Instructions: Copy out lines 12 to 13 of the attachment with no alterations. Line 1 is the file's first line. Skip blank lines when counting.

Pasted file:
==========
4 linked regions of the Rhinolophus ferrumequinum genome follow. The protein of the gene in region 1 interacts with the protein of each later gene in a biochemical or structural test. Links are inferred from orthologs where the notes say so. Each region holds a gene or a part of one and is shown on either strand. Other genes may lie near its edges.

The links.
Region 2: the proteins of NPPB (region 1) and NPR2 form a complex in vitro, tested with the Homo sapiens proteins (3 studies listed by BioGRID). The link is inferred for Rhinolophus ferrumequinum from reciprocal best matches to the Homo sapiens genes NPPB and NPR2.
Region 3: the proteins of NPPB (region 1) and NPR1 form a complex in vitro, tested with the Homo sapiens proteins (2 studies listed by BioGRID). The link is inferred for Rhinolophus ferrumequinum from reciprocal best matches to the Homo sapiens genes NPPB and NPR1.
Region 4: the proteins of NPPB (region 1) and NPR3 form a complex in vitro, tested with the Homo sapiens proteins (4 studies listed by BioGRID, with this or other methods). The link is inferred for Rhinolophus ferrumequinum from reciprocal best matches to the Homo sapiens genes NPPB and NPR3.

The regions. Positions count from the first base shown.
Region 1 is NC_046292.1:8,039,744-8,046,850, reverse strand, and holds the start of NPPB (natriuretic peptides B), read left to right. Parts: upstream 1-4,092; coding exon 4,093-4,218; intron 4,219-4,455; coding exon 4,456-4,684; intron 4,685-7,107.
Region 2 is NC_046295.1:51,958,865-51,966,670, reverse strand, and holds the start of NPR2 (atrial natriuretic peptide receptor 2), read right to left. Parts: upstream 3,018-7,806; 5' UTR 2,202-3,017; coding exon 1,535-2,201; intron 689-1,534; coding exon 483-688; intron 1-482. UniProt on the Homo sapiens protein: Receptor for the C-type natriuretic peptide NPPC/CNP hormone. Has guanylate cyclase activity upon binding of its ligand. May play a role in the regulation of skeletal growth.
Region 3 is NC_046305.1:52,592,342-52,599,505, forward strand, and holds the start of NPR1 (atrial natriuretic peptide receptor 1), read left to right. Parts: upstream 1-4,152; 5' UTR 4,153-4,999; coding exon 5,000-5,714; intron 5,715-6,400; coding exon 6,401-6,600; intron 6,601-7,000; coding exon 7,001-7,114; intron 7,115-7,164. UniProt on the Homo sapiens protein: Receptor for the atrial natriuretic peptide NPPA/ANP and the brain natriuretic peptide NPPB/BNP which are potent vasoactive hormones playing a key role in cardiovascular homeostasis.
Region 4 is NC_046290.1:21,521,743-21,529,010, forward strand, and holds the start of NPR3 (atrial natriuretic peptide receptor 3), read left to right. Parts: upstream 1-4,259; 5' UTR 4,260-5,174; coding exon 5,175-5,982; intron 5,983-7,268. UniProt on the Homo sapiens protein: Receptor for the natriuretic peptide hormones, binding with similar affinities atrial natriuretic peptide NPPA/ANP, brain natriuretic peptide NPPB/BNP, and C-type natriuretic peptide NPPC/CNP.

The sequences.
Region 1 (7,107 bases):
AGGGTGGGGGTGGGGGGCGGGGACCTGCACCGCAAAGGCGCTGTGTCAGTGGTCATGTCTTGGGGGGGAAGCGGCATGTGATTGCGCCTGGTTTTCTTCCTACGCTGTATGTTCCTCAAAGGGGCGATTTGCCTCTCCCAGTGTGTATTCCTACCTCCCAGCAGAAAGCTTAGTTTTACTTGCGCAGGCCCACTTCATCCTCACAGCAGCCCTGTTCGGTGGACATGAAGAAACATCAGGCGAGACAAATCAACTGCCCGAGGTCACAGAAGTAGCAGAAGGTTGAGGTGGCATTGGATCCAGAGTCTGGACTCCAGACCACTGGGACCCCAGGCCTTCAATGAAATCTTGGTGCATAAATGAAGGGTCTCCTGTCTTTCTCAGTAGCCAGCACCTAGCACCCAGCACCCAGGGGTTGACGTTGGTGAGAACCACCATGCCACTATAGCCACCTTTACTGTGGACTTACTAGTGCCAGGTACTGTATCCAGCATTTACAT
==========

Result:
Region 1 (7,107 bases):
AGGGTGGGGGTGGGGGGCGGGGACCTGCACCGCAAAGGCGCTGTGTCAGTGGTCATGTCTTGGGGGGGAAGCGGCATGTGATTGCGCCTGGTTTTCTTCCTACGCTGTATGTTCCTCAAAGGGGCGATTTGCCTCTCCCAGTGTGTATTCCTACCTCCCAGCAGAAAGCTTAGTTTTACTTGCGCAGGCCCACTTCATCCTCACAGCAGCCCTGTTCGGTGGACATGAAGAAACATCAGGCGAGACAAATCAACTGCCCGAGGTCACAGAAGTAGCAGAAGGTTGAGGTGGCATTGGATCCAGAGTCTGGACTCCAGACCACTGGGACCCCAGGCCTTCAATGAAATCTTGGTGCATAAATGAAGGGTCTCCTGTCTTTCTCAGTAGCCAGCACCTAGCACCCAGCACCCAGGGGTTGACGTTGGTGAGAACCACCATGCCACTATAGCCACCTTTACTGTGGACTTACTAGTGCCAGGTACTGTATCCAGCATTTACAT